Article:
Supported by the two-thirds majority enjoyed by his party, Fidesz, in the Hungarian parliament, Prime Minister Viktor Orbán pushed through on March 11 a fourth amendment to the constitution, which had been drafted in 2011.

The provisions adopted on March 11, notes the Financial Times,

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put limits on the powers of Hungary’s constitutional court and restore some elements of a controversial fundamental law adopted in January 2012 that had since been dropped under European pressure.

In Munich, the Süddeutsche Zeitung condemns a "blow to the heart of the rule of law" by the Hungarian government. The newspaper believes that

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Populist Viktor Orbán is juggling several roles. His favourite is that of saviour of the nation who has freed Hungary from communism, restored the old values and is defending the glory of Hungary.[...] At the beginning of his term he announced a second revolution, and it now seems that, in the wake of this constitutional reform, the Hungarian government will no longer be the same [...] After reminders from Brussels, Orbán is playing his second favourite role – that of the good democrat and avowed European, who understands the worries of his partners at these minor changes in his country. He then moves on to prepare the next blow, the one taking aim at the heart of the rule of law: the independence of the judiciary. The greatest danger to the nation comes from its greatest admirer.

The Portuguese daily Público, meanwhile, writes that the head of the Hungarian government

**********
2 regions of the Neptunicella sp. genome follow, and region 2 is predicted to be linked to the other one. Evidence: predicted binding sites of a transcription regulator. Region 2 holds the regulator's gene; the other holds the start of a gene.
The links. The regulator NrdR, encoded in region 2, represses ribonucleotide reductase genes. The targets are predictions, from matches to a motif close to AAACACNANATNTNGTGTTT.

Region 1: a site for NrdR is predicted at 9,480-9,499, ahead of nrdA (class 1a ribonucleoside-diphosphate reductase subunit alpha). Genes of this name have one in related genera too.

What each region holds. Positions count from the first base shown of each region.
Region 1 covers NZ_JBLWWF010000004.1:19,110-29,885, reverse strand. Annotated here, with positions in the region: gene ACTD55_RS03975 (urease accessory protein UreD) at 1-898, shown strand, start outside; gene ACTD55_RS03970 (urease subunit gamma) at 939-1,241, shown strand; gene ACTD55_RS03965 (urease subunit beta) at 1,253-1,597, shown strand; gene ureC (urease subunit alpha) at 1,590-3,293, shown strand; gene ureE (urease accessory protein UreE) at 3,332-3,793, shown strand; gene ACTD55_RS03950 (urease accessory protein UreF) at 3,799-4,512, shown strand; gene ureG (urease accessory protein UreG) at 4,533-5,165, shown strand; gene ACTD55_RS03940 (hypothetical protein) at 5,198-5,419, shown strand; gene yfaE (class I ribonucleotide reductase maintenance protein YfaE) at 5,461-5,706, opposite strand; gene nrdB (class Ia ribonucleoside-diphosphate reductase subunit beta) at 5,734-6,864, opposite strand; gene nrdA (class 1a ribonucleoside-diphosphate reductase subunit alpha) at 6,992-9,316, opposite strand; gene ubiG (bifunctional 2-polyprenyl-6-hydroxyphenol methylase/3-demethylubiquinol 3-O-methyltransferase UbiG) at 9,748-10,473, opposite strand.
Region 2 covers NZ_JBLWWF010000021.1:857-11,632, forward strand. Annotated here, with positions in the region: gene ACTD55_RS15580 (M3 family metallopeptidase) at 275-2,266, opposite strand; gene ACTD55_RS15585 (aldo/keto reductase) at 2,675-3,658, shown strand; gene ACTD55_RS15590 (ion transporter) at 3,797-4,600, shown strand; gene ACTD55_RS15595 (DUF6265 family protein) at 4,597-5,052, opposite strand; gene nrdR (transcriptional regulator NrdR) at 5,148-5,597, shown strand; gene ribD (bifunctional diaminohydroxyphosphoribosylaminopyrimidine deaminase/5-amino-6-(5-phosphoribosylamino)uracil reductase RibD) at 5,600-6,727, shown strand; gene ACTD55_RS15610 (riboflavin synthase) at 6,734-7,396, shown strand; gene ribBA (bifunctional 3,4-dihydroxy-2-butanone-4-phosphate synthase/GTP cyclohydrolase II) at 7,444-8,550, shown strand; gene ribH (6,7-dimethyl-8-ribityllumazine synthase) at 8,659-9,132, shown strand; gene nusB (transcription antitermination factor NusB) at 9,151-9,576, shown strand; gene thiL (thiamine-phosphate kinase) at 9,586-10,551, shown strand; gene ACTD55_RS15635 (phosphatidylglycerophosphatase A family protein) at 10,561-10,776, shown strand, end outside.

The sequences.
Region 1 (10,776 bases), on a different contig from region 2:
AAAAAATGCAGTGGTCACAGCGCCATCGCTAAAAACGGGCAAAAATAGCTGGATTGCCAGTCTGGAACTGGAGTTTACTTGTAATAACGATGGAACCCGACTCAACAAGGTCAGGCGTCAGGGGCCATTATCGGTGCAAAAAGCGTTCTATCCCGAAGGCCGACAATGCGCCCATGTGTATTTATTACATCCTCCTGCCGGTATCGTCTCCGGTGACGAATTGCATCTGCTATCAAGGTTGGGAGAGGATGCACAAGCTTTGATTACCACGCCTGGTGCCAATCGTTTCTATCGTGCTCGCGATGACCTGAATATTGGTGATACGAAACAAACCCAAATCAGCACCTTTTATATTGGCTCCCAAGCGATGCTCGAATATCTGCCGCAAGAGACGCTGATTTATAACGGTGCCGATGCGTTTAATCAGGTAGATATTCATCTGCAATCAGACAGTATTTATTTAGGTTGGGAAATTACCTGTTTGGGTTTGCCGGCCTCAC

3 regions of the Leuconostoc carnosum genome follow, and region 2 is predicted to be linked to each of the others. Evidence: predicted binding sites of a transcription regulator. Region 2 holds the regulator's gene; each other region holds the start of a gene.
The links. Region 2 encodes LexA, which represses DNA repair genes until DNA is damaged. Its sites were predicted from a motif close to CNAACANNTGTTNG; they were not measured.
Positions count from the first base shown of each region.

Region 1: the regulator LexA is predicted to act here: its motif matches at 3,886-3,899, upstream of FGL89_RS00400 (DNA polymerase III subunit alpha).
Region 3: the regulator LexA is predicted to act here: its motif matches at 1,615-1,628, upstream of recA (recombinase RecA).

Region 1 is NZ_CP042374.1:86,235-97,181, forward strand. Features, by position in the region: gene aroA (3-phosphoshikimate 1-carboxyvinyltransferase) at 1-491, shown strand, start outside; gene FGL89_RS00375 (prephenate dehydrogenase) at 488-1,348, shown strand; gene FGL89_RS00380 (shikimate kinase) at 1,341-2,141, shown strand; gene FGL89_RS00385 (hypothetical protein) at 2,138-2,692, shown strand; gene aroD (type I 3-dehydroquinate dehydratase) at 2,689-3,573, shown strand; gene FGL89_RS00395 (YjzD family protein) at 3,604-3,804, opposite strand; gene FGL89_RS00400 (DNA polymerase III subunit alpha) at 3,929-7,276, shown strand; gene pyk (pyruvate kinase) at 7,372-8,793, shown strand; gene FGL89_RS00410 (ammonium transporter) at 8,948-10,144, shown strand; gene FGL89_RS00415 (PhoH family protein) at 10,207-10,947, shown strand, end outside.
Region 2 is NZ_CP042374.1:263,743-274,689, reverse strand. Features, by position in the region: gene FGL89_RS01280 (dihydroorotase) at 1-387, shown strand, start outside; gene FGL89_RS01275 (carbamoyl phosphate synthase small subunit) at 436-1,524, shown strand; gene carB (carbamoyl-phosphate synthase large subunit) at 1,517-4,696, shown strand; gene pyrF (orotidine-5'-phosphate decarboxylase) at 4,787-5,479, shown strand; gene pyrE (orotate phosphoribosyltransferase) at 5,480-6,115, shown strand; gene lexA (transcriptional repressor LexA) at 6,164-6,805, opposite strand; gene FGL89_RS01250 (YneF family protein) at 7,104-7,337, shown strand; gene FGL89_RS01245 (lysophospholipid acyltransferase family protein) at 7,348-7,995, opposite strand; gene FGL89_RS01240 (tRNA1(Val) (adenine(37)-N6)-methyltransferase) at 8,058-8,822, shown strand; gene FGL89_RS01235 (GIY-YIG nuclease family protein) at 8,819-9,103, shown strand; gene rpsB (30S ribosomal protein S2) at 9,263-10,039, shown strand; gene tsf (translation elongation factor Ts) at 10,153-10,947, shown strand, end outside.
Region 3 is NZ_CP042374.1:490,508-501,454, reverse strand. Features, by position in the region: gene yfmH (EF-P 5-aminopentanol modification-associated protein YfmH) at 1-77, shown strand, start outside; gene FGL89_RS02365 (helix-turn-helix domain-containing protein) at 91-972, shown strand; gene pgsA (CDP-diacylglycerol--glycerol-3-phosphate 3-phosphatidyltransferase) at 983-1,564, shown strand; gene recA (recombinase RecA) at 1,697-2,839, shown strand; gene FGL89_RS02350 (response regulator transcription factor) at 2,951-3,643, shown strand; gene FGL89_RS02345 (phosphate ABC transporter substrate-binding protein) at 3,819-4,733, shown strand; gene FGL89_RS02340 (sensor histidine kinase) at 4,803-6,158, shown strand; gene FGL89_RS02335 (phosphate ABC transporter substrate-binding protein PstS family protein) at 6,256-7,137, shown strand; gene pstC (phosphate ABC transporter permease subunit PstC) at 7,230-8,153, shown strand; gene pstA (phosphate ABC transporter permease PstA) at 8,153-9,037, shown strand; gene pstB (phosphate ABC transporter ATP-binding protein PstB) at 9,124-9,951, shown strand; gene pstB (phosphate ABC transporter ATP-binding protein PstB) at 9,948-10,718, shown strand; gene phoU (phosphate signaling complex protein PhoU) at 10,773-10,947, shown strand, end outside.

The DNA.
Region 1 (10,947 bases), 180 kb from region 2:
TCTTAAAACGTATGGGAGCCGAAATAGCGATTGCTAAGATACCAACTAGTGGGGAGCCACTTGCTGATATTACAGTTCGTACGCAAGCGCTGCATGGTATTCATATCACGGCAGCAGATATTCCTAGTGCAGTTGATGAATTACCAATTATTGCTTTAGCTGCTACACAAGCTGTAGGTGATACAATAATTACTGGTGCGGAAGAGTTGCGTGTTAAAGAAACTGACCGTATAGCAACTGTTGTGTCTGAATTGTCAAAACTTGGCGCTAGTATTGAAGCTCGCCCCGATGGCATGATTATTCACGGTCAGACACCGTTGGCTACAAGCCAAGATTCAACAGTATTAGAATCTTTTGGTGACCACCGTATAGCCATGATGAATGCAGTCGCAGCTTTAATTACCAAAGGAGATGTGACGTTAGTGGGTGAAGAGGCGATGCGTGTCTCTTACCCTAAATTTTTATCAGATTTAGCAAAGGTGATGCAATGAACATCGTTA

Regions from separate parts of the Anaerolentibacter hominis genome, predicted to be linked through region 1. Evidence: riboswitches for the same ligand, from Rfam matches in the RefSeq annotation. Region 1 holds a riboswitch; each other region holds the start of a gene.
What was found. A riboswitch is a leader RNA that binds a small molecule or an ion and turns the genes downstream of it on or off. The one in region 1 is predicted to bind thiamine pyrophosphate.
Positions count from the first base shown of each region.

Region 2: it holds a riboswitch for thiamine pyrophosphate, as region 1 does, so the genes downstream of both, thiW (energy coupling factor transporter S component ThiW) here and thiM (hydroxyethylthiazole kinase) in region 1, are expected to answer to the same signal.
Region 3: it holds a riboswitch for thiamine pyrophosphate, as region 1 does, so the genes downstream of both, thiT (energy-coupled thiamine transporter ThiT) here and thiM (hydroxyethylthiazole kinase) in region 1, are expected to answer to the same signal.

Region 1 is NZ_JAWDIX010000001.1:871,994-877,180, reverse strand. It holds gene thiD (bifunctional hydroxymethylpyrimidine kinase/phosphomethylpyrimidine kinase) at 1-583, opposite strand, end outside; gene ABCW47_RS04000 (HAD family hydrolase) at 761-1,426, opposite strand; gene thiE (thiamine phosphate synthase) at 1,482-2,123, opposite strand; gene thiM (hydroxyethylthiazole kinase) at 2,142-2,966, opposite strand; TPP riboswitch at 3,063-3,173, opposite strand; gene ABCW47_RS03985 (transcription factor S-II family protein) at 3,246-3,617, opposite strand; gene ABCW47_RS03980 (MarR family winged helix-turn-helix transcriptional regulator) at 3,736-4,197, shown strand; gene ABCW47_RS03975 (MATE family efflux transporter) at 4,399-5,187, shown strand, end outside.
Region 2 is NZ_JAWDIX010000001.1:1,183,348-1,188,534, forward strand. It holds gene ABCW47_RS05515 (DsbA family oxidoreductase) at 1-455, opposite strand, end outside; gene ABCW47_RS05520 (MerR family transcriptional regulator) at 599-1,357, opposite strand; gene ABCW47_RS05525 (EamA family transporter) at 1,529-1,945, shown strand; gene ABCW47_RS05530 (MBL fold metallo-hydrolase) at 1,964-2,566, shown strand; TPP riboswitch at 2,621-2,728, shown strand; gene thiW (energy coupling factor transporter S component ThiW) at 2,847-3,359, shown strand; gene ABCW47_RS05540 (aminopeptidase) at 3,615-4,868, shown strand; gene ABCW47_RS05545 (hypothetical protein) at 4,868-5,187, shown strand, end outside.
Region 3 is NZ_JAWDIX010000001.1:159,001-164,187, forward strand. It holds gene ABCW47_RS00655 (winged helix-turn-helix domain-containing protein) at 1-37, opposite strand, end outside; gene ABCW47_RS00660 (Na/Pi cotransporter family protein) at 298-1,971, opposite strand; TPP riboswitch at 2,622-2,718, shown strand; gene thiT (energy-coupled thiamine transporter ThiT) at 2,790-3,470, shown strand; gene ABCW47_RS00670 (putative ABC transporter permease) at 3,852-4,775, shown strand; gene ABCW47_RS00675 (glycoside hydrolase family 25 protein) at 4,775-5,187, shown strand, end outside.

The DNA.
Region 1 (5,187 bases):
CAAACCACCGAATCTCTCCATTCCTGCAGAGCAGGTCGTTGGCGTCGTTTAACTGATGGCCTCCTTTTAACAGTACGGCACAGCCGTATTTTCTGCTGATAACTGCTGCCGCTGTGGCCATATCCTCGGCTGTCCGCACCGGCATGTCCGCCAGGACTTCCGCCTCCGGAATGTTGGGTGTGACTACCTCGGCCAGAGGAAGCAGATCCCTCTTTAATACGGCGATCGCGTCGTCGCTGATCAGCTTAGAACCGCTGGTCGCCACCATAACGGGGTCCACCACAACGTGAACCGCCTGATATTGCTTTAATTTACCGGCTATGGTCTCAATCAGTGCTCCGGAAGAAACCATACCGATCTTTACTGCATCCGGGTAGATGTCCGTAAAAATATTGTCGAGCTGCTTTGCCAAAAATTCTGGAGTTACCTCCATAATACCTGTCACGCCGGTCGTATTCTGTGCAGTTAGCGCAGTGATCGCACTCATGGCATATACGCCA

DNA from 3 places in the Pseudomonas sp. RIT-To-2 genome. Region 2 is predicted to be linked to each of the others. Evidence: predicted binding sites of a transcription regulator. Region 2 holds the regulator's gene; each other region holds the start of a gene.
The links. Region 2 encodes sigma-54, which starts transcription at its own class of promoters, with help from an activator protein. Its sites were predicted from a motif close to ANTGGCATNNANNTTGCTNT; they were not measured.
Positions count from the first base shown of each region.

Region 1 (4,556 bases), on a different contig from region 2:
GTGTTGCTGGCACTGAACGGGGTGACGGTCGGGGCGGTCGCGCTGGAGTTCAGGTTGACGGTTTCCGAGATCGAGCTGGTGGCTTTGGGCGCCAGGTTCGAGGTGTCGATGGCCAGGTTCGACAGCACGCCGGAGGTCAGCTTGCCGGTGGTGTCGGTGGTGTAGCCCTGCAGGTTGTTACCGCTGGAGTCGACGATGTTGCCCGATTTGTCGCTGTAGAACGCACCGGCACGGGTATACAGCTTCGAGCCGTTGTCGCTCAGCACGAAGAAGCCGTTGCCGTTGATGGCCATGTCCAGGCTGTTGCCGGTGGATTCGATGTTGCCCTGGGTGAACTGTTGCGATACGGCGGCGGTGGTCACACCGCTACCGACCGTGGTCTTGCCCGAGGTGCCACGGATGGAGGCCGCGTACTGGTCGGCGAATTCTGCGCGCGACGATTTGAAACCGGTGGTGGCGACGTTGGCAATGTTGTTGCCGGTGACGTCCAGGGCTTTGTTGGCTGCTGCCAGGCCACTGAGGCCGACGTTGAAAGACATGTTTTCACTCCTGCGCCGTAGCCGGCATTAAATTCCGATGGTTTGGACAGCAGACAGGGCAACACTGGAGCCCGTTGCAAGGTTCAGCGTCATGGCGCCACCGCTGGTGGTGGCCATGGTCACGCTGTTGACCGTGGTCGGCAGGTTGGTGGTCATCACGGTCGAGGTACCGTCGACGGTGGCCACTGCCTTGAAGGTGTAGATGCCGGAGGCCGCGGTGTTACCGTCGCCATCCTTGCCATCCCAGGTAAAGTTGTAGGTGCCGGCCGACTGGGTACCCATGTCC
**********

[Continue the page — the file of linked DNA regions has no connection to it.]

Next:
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who has done everything to protect his power against the "excesses" of democracy, received a warning by telephone from [European Commission President] José Manuel Durão Barroso of the dangers of doing just that. But he ignored the warning. [...] Does Hungary really want to stay in the EU and contradict its principles at the same time? The question must be asked in all seriousness, and it must have consequences.

Since the election of Orbán in 2010, Le Monde notes that "Brussels and Budapest have been playing cat and mouse. The difference is that the Hungarian mouse is rather quick and agile, while the European cat is maladroit and hesitant.” And today, "Europe has been hugely embarrassed” –

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Punishing the democratically elected government of one of its members is no easy thing. Brussels has little else left to wield but a “nuclear weapon” and suspend the voting rights of the Hungarian government. The memory of the Austrian precedent, though, is still raw. When the far-right party of Jörg Haider joined the government coalition in Vienna in 2000, the protests of the Europeans were so ineffective that in the end they had to throw up their hands. Brussels could also mull over financial sanctions against Budapest, seeing that Hungary needs this “structural” help. But this pressure, certainly more persuasive, is not on the table for the moment. [...] “Democracy is in trouble in Europe,” Viktor Orbán noted bluntly a year ago in these columns. Undeniably, he has helped it into even deeper trouble. Rather sad.